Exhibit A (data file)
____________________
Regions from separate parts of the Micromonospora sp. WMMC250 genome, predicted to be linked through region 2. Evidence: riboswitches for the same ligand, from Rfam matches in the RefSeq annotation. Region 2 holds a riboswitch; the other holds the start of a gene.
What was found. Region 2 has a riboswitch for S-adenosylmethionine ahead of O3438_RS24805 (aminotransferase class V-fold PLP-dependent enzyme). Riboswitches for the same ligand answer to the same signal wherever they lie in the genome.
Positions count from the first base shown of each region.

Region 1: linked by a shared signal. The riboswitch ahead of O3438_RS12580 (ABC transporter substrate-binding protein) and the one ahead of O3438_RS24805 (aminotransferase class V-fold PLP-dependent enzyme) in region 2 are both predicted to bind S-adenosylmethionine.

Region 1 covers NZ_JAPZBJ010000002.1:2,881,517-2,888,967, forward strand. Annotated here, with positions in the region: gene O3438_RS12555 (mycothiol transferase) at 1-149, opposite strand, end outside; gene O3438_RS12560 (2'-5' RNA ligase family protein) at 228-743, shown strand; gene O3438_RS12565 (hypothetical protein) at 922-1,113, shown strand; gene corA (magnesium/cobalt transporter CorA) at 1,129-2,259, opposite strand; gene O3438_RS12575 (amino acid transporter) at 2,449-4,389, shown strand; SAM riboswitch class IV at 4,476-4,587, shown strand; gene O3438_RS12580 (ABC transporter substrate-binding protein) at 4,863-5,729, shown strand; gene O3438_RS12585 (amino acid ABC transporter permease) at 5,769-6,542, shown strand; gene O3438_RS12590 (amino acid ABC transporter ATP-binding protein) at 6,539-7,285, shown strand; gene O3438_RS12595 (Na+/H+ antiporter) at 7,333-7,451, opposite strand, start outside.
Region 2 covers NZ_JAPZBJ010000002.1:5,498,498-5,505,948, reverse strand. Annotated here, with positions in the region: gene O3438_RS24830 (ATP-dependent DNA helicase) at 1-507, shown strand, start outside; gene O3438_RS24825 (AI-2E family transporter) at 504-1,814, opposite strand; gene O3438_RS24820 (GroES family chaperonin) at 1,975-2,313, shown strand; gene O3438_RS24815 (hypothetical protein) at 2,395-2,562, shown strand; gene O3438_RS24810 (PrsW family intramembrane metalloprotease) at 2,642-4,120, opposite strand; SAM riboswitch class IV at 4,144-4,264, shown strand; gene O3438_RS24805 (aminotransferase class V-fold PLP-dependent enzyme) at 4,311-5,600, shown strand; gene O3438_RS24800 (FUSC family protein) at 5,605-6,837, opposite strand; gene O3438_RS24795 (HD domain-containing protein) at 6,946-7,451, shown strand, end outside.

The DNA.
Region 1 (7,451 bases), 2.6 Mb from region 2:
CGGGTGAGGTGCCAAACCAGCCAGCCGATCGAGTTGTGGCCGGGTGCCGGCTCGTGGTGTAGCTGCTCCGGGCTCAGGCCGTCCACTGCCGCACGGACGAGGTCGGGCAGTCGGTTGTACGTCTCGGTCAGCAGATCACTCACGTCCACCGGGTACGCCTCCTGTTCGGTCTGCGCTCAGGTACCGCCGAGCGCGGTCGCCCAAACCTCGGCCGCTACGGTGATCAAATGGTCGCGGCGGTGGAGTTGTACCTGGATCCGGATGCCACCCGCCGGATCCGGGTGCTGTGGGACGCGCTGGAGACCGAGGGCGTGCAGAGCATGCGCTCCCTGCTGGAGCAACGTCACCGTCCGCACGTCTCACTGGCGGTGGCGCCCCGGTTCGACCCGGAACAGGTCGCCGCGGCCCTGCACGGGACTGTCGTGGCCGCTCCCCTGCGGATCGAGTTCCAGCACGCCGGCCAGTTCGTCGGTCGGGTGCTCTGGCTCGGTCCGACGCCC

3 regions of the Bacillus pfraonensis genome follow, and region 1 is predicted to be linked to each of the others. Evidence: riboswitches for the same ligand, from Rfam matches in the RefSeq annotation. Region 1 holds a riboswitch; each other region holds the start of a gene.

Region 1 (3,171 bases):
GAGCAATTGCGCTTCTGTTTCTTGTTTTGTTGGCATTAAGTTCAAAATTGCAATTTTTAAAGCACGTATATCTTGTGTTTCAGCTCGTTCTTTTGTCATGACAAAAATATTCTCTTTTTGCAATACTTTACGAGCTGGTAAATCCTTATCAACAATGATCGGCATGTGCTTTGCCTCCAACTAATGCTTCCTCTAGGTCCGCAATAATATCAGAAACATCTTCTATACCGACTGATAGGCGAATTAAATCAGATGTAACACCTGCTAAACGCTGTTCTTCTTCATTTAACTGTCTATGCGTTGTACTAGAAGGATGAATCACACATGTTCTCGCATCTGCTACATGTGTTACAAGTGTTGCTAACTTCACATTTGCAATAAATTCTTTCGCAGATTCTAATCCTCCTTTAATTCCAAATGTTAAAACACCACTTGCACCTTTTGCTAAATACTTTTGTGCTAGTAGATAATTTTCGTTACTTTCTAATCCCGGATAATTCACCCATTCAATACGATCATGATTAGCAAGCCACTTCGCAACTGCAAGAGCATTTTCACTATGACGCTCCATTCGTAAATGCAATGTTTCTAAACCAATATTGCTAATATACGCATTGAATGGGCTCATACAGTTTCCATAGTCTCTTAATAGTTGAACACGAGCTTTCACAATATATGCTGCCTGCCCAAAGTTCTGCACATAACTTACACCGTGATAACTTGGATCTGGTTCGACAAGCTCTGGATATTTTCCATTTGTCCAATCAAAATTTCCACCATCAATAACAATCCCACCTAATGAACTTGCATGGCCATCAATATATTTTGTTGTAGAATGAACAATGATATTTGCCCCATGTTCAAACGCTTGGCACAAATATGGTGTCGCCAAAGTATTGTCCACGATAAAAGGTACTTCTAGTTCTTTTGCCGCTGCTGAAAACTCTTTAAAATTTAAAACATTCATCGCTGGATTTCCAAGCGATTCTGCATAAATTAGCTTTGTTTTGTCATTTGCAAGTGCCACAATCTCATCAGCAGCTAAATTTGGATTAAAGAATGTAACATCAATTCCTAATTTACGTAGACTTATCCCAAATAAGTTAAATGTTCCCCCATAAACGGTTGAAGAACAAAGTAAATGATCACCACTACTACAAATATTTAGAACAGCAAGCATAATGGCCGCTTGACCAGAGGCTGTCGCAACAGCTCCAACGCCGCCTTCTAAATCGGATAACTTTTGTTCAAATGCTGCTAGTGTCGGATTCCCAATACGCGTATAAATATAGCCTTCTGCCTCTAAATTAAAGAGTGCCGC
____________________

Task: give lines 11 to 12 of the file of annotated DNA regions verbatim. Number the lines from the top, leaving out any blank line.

Region 1 (3,171 bases):
GAGCAATTGCGCTTCTGTTTCTTGTTTTGTTGGCATTAAGTTCAAAATTGCAATTTTTAAAGCACGTATATCTTGTGTTTCAGCTCGTTCTTTTGTCATGACAAAAATATTCTCTTTTTGCAATACTTTACGAGCTGGTAAATCCTTATCAACAATGATCGGCATGTGCTTTGCCTCCAACTAATGCTTCCTCTAGGTCCGCAATAATATCAGAAACATCTTCTATACCGACTGATAGGCGAATTAAATCAGATGTAACACCTGCTAAACGCTGTTCTTCTTCATTTAACTGTCTATGCGTTGTACTAGAAGGATGAATCACACATGTTCTCGCATCTGCTACATGTGTTACAAGTGTTGCTAACTTCACATTTGCAATAAATTCTTTCGCAGATTCTAATCCTCCTTTAATTCCAAATGTTAAAACACCACTTGCACCTTTTGCTAAATACTTTTGTGCTAGTAGATAATTTTCGTTACTTTCTAATCCCGGATAATTCACCCATTCAATACGATCATGATTAGCAAGCCACTTCGCAACTGCAAGAGCATTTTCACTATGACGCTCCATTCGTAAATGCAATGTTTCTAAACCAATATTGCTAATATACGCATTGAATGGGCTCATACAGTTTCCATAGTCTCTTAATAGTTGAACACGAGCTTTCACAATATATGCTGCCTGCCCAAAGTTCTGCACATAACTTACACCGTGATAACTTGGATCTGGTTCGACAAGCTCTGGATATTTTCCATTTGTCCAATCAAAATTTCCACCATCAATAACAATCCCACCTAATGAACTTGCATGGCCATCAATATATTTTGTTGTAGAATGAACAATGATATTTGCCCCATGTTCAAACGCTTGGCACAAATATGGTGTCGCCAAAGTATTGTCCACGATAAAAGGTACTTCTAGTTCTTTTGCCGCTGCTGAAAACTCTTTAAAATTTAAAACATTCATCGCTGGATTTCCAAGCGATTCTGCATAAATTAGCTTTGTTTTGTCATTTGCAAGTGCCACAATCTCATCAGCAGCTAAATTTGGATTAAAGAATGTAACATCAATTCCTAATTTACGTAGACTTATCCCAAATAAGTTAAATGTTCCCCCATAAACGGTTGAAGAACAAAGTAAATGATCACCACTACTACAAATATTTAGAACAGCAAGCATAATGGCCGCTTGACCAGAGGCTGTCGCAACAGCTCCAACGCCGCCTTCTAAATCGGATAACTTTTGTTCAAATGCTGCTAGTGTCGGATTCCCAATACGCGTATAAATATAGCCTTCTGCCTCTAAATTAAAGAGTGCCGC